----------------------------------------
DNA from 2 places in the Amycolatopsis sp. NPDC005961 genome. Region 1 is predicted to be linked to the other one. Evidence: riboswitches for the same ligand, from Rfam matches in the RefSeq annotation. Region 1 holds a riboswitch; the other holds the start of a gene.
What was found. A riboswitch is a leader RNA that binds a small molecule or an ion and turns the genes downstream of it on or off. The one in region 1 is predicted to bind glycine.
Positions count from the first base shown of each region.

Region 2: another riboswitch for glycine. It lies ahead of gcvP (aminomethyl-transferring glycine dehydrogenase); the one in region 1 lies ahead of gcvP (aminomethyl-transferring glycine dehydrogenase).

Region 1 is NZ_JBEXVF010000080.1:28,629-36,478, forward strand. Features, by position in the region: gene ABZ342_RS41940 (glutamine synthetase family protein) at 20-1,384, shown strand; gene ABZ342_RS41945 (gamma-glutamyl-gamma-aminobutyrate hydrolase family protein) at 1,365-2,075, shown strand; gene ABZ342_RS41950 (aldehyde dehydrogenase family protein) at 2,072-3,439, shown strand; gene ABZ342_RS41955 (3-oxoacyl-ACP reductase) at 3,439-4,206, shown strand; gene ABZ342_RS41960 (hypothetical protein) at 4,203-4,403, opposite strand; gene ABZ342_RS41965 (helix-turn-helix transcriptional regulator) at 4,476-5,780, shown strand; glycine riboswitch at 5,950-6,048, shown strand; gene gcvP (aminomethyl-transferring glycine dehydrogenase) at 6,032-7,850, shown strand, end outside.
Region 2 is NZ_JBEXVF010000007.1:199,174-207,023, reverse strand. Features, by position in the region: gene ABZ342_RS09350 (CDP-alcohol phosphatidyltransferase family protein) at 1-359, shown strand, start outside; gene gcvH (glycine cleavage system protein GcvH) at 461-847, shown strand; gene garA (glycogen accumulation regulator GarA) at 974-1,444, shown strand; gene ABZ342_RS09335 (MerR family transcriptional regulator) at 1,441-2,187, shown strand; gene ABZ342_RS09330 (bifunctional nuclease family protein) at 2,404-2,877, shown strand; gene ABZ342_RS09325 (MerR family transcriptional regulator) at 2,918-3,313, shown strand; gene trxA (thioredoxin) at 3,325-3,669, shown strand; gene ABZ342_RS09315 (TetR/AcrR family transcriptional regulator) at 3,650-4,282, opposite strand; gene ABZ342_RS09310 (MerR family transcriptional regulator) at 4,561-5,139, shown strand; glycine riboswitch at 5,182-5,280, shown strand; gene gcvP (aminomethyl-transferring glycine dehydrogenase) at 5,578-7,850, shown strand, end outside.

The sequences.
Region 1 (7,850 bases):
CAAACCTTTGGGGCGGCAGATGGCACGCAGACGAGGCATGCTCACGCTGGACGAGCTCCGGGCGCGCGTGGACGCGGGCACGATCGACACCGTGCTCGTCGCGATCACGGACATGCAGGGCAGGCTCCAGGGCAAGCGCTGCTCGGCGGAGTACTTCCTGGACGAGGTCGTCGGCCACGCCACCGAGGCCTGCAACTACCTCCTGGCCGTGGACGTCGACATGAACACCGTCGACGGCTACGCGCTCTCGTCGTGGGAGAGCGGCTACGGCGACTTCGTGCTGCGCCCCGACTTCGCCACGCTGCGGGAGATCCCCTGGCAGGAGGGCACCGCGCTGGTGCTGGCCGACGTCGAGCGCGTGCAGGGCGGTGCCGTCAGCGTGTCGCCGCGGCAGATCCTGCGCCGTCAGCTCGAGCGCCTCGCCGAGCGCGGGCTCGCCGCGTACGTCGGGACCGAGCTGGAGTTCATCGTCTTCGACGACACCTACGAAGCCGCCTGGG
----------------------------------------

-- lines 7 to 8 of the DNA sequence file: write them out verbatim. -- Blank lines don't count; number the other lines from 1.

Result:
The sequences.
Region 1 (7,850 bases):